Mamo may have just celebrated its one-year anniversary in its SoHo location, but the successful eatery has been a staple in the French Riviera for over 23 years.
With its casual elegance, thoughtful dishes and dedicated staff, it’s easy to see how seamlessly it translates.
The restaurant’s interior is homey, clean and relaxed. Fresh-cut flowers line the table tops and the marble bar on the first level. A mix of Frank Sinatra, Ray Charles and D’Angelo plays in the background and adds a sultry, leisurely atmosphere to the lunchtime hour, even with light pouring in from the front window and over the creamy white walls on the first floor.
It was early to dine, so we started out our meal with some La Colombe espresso as an aperitif, accompanied by a bottle of Pellegrino and a plate of fresh bread and grossini.
Photos of the Mamo NYC owner’s father with various celebrities line the walls. Rihanna plants a kiss on the man’s cheek in a glossy framed photo that hangs over the back booth. Vintage Italian movie posters in large frames show sultry women and pinstriped men with serious gazes. Each table has a full bottle of imported olive oil, still spicy with freshness.
Faced with one too many good options, we trusted our experience to the restaurant’s manager, Jon Rugova, who asked if we had any preferences (my dining partner was pescatarian) before tailoring a divine tasting menu to suit.
The menu is seasonally sourced, and tantalizingly fresh. We started with pepperoni dolce— Italian tuna wrapped in bright, fresh slices of bell peppers over a bed of crunchy arugula. Topped with capers and drizzled in olive oil, it had the brightness and crunch of Spring on a plate.
Mamo feels somewhat like an Italian-American restaurant, but breezier. Lighter. Perhaps it can be explained by the history of the eatery.
Owner Mike Mammoliti comes from a line of restauranteurs. His grandfather left the South of Italy for the South of France, where his father grew up and opened the original Mamo in Antibes. Mike grew up working in his father’s restaurant, and his desire to follow in his family’s culinary roots brought him to New York. He spent nearly ten years working in the industry before deciding to bring Mamo to NYC in May of 2015.
Mammoliti brought in the renowned, Michelin-starred Italian chef Massimo Sola, who previously worked for Eataly in Rome, to spearhead a seasonally sourced, fresh menu that perfectly marries classic Italian and Provençal styles.
Our second dish was a rice croquette, a lighter, meatless cousin of the arancini. The perfectly crisp exterior gave way to red rice surrounding melty Chantal cheese. The hearty dish was balanced out by fresh radicchio, an olive, and a slice of tart-sweet orange.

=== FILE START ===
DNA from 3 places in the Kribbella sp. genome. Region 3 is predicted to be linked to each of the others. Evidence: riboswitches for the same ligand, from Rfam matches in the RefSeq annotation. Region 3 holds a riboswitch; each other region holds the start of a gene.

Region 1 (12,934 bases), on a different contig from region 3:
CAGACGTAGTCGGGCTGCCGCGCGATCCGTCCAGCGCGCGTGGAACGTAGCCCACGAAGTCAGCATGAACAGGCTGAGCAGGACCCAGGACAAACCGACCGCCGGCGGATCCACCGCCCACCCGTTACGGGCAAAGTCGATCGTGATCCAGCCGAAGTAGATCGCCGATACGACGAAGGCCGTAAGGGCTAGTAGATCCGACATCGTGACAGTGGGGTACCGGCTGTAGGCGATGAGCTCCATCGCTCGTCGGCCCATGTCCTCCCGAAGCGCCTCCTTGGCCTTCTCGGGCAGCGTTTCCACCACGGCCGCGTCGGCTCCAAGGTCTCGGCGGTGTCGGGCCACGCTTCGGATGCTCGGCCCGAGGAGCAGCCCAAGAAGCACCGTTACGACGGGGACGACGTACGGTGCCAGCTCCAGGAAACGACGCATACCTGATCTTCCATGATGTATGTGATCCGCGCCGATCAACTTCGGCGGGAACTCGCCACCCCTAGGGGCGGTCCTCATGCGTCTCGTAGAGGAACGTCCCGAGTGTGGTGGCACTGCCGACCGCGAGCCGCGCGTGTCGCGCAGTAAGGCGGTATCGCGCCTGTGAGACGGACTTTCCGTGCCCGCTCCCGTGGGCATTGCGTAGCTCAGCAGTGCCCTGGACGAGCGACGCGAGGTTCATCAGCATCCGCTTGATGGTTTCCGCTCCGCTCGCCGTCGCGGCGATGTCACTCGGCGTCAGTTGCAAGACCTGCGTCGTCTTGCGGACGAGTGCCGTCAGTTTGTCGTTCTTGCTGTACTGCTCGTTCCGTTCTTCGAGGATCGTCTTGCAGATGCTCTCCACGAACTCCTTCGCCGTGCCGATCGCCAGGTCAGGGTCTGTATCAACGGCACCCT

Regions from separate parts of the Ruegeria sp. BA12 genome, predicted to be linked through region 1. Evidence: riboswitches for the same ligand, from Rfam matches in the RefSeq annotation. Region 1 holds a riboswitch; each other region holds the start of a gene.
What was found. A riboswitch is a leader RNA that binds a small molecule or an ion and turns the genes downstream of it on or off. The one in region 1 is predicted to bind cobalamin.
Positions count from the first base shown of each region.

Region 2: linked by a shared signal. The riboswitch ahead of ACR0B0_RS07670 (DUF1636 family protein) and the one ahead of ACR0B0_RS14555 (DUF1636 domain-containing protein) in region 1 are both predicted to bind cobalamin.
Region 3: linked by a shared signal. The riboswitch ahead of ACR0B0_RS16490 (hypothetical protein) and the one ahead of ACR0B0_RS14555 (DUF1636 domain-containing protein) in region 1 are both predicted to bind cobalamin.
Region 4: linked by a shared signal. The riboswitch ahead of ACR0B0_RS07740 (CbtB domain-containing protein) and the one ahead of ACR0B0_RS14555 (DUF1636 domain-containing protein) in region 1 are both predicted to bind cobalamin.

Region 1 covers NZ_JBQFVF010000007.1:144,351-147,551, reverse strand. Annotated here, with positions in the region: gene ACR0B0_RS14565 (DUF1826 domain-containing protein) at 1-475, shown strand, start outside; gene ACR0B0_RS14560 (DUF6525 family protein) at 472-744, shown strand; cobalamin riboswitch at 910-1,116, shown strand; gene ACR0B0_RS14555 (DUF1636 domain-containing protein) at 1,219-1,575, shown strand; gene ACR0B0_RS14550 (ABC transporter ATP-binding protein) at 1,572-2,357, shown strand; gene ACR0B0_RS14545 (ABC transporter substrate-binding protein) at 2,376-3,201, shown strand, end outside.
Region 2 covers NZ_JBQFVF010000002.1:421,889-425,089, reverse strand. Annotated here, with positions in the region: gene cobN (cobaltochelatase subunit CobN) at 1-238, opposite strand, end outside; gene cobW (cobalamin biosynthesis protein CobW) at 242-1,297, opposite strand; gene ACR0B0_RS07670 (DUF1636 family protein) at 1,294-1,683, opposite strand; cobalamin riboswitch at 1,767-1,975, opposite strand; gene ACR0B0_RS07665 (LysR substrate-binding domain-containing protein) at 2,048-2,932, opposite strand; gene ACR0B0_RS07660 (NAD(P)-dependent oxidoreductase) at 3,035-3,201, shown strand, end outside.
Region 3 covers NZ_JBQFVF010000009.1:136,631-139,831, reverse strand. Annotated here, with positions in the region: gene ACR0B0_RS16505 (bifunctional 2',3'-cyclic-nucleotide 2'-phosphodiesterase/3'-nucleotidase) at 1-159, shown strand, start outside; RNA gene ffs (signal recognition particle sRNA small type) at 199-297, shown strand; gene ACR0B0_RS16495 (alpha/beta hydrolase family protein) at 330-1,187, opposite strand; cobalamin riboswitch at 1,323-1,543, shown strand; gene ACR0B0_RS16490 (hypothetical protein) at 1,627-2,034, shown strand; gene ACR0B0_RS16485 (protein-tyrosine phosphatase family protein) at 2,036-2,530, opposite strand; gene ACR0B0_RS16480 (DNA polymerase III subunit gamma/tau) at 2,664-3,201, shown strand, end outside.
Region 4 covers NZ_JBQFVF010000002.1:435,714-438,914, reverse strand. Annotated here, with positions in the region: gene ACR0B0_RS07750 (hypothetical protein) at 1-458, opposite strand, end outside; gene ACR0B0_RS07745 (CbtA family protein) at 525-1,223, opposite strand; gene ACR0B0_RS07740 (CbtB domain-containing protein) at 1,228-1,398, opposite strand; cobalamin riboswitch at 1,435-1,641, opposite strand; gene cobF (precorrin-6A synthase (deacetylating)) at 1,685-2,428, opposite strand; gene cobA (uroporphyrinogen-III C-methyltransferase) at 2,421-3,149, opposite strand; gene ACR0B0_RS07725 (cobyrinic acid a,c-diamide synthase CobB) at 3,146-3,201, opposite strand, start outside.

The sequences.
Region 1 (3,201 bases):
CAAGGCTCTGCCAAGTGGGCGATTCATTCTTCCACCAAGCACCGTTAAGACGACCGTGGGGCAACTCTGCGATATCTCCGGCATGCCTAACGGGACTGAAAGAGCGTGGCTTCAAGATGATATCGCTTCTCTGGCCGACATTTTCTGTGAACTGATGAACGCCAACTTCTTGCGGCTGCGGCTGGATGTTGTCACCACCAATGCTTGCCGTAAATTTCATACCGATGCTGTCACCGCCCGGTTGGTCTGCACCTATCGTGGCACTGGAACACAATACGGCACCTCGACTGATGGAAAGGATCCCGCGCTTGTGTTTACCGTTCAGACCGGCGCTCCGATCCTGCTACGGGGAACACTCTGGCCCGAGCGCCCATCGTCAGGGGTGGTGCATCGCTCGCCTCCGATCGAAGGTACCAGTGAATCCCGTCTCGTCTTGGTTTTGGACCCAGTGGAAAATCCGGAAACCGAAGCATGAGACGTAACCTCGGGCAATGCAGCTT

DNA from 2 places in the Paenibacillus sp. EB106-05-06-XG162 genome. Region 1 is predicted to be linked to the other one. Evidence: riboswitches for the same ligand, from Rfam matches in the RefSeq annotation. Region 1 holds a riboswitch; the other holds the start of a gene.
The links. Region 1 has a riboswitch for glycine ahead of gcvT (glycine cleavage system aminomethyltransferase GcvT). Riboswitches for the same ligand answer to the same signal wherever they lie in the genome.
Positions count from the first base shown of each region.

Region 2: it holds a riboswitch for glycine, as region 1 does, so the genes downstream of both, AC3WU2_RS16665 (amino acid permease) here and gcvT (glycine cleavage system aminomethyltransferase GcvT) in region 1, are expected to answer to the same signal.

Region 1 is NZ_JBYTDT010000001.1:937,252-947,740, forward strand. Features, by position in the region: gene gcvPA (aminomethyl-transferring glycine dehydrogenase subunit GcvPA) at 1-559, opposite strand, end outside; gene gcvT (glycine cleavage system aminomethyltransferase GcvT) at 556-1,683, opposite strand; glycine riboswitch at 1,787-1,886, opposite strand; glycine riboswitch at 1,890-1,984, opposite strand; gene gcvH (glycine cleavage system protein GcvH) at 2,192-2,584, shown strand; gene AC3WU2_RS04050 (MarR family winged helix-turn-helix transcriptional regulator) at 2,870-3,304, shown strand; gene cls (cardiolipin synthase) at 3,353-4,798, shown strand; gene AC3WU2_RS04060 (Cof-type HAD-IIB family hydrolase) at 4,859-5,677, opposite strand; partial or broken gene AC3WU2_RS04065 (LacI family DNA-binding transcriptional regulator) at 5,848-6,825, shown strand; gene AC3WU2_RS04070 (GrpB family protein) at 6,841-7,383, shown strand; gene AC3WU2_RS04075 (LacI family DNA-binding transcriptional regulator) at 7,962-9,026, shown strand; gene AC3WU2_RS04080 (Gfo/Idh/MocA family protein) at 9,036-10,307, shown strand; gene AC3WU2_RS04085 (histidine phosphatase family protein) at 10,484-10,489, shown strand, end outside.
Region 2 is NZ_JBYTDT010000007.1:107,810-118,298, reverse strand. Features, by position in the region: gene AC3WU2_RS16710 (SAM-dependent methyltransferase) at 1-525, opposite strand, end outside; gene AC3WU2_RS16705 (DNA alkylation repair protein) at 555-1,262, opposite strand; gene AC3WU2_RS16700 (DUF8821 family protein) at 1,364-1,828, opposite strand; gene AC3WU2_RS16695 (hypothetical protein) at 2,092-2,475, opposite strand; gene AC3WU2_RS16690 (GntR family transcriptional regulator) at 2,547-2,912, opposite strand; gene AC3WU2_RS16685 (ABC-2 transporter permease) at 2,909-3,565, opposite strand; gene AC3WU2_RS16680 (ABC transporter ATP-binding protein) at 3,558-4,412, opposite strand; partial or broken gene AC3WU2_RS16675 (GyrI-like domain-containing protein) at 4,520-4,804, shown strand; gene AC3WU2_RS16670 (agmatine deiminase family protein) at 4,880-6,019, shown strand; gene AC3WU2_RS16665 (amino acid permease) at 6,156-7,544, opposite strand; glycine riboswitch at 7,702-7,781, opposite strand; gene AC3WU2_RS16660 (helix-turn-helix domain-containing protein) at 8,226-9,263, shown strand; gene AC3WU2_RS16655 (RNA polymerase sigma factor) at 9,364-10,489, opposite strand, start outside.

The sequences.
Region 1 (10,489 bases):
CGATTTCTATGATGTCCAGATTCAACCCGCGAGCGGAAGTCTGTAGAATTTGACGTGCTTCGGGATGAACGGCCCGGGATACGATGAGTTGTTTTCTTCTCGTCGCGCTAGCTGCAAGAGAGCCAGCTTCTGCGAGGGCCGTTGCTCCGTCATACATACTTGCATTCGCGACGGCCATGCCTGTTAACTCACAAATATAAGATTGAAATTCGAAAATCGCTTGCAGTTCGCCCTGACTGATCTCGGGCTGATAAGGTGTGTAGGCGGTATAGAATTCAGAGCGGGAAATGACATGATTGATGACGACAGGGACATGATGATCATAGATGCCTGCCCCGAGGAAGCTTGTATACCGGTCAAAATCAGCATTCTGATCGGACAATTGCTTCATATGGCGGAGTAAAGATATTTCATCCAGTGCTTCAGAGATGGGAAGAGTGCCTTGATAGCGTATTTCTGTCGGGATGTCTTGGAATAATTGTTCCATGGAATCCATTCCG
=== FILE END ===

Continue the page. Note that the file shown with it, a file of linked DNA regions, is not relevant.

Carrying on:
Mamo is not showy because it doesn’t have to be. The food and the experience speak for themselves. The dishes are expertly prepared and the young staff, most in their mid-twenties, are committed to making sure each guest feels luxurious and at ease. For Mamo’s staff, this isn’t just a job—it is a passion, and they are eager to share their excitement about the experience with willing guests.
The third plate was a simple, balanced pasta dish with morsels of succulent lobster in a rich tomato sauce. My dining partner ordered a light and refreshing passion fruit cocktail. Although the dishes were seemingly dense, each hit the palette with a lightness that left us wondering what was coming next.
Between both of its locations, Mamo has a dedicated celebrity clientele, which allegedly include Beyoncé and Jay-Z, Adrien Brodie and George Clooney as repeat customers. Jon told us that a few loyal customers, who have frequented its French counterpart, have come to the New York location to dine for the first time already knowing the menu.
Our hosts made note of my friend’s preference for fish and prepared not one, but two delicious fish dishes— Branzino and wild-caught salmon. Jon brought out Branzino over a thick slice of roasted potato, dressed in a sauce of breadcrumbs, tomato and onion. He described it as the chef’s take on a traditional comfort food.
“This dish should be like sitting down to dinner with your grandmother,” he said, with a smile.
The fish was buttery and meaty, dressed in a stewed sauce. We were getting full, and Pierre and Jon teased us about not being able to finish the contents of our plates, like my Sicilian neighbors used to do when they invited me over for “sauce” with thick slices of homemade bread on Sundays.
The main course drew to a close with wild-caught salmon over a decadently creamy cauliflower purée, seasoned with a pinch of cinnamon that was noticeable only as an after-note.
We finished out the meal with dessert. A second round of Americanos preceded tiramisu and panna cotta with fresh cut berries and crushed biscotti. The tiramisu had layers of fluffy whipped mascarpone, hugging mouth-watering ladyfingers and dusted with a thin layer of bittersweet cocoa powder. Despite how full we were, we could not stop our forks from reaching for one more delectable bite.
We were not at all rushed as we we finished out our meal and prepared to be on our way. Jon insisted that we should come back during the dinner hour, when the upstairs dining room is open, changing the ambience and making for an even richer experience. Won over by the restaurant’s incredible food and charmed by the atmosphere, we promised we would.
Photographs by Hilary Ribons.